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Journal of Biomedicine and Biotechnology
Volume 2012 (2012), Article ID 760679, 8 pages
Research Article

Aberrant Expression of N-Methylpurine-DNA Glycosylase Influences Patient Survival in Malignant Gliomas

1Department of Neurosurgery, The 309th Hospital of PLA, Beijing 100091, China
2Department of Emergency, Tangdu Hospital, The Fourth Military Medical University, Xi'an 710038, China
3Administrative Department, Tangdu Hospital, The Fourth Military Medical University, Xi'an 710038, China
4Department of Neurosurgery, 254th Hospital of PLA, Tianjin 300142, China
5Department of Neurosurgery, Tangdu Hospital, The Fourth Military Medical University, Xi'an 710038, China

Received 27 November 2011; Revised 1 January 2012; Accepted 18 January 2012

Academic Editor: Paul W. Doetsch

Copyright © 2012 Ce Liu et al. This is an open access article distributed under the Creative Commons Attribution License, which permits unrestricted use, distribution, and reproduction in any medium, provided the original work is properly cited.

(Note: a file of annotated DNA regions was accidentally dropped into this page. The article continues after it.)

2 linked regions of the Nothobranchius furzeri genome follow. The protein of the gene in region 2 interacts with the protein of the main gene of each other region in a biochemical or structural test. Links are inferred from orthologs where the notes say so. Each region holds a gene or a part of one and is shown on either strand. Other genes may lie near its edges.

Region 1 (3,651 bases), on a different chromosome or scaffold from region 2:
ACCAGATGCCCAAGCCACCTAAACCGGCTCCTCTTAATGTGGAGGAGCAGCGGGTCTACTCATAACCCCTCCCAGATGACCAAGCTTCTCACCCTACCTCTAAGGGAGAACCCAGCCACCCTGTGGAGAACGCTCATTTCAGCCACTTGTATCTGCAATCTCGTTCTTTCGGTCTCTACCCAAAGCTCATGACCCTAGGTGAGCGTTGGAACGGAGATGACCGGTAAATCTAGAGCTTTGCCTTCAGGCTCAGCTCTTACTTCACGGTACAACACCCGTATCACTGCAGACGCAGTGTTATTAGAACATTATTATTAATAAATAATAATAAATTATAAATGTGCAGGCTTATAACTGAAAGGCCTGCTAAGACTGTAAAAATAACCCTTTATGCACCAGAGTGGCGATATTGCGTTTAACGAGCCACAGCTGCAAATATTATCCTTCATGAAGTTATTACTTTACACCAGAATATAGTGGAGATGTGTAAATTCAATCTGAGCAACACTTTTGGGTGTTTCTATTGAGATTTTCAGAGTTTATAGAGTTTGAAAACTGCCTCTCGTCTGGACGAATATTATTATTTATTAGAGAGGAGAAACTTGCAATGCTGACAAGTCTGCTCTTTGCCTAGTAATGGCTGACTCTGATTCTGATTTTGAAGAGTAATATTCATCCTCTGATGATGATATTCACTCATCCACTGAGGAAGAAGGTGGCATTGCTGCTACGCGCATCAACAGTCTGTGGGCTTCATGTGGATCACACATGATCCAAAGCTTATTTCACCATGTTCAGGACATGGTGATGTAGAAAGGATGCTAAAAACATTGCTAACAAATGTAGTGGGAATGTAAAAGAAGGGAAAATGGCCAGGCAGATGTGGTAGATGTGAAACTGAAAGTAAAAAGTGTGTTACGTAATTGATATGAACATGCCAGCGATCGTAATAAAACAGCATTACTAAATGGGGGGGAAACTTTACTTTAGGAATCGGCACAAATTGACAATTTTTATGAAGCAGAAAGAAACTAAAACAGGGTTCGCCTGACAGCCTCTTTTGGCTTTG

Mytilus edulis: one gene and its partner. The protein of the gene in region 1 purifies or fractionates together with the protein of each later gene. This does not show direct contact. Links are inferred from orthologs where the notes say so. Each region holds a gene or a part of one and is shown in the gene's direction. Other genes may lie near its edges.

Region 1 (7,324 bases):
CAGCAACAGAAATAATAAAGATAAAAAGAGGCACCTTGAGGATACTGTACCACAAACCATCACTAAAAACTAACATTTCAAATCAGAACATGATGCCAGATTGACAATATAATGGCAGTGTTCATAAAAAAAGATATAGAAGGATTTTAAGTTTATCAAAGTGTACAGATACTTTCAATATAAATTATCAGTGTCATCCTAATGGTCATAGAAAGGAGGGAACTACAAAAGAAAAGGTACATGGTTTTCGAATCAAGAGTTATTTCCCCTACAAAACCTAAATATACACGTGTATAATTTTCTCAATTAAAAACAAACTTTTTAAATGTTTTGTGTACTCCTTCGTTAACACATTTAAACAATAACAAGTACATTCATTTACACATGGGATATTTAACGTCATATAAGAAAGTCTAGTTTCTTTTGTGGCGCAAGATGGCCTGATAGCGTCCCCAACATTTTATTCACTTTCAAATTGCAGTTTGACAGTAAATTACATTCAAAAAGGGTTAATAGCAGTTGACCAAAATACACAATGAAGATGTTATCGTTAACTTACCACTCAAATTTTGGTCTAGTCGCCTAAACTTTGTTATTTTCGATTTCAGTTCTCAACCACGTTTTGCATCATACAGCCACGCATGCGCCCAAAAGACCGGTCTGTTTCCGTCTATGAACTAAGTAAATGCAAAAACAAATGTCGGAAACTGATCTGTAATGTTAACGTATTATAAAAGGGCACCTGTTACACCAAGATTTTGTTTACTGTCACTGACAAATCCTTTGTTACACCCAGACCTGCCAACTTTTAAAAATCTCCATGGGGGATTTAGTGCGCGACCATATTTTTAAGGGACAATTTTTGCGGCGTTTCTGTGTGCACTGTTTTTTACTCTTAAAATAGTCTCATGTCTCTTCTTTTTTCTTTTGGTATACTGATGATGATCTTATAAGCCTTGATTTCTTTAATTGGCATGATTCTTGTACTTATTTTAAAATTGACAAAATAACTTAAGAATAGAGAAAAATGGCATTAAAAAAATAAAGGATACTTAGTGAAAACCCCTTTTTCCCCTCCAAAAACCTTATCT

Aim. To examine the expression of N-methylpurine-DNA glycosylase (MPG) gene and protein in glioma samples with different WHO grades and its association with patients’ survival. Methods. Immunohistochemistry assay, quantitative real-time PCR and Western blot analysis were carried out to investigate the expression of MPG gene and protein in 128 glioma and 10 non-neoplastic brain tissues. Results. MPG gene expression level in glioma tissues was significantly higher than that in non-neoplastic brain tissues ( 𝑃 < 0 . 0 0 1 ). Immunohistochemistry also showed that MPG protein was over-expressed in glioma tissues, which was consistent with the resutls of Western blot analysis. Additionally, the expression levels of MPG gene and protein both increase from grade I to grade IV glioma according to the results of real-time PCR, immunohistochemistry and western blot analysis. Moreover, the survival rate of MPG-positive patients was significantly lower than that of MPG-negative patients ( 𝑃 < 0 . 0 0 1 ). We further confirmed that the over-expression of MPG was a significant and independent prognostic indicator in glioma by multivariate analysis ( 𝑃 < 0 . 0 0 1 ). Conclusions. Our data showed the over-expression of MPG gene and protein in human gliomas, and also suggested for the first time that MPG be an unfavorable independent prognostic indicator for glioma patients.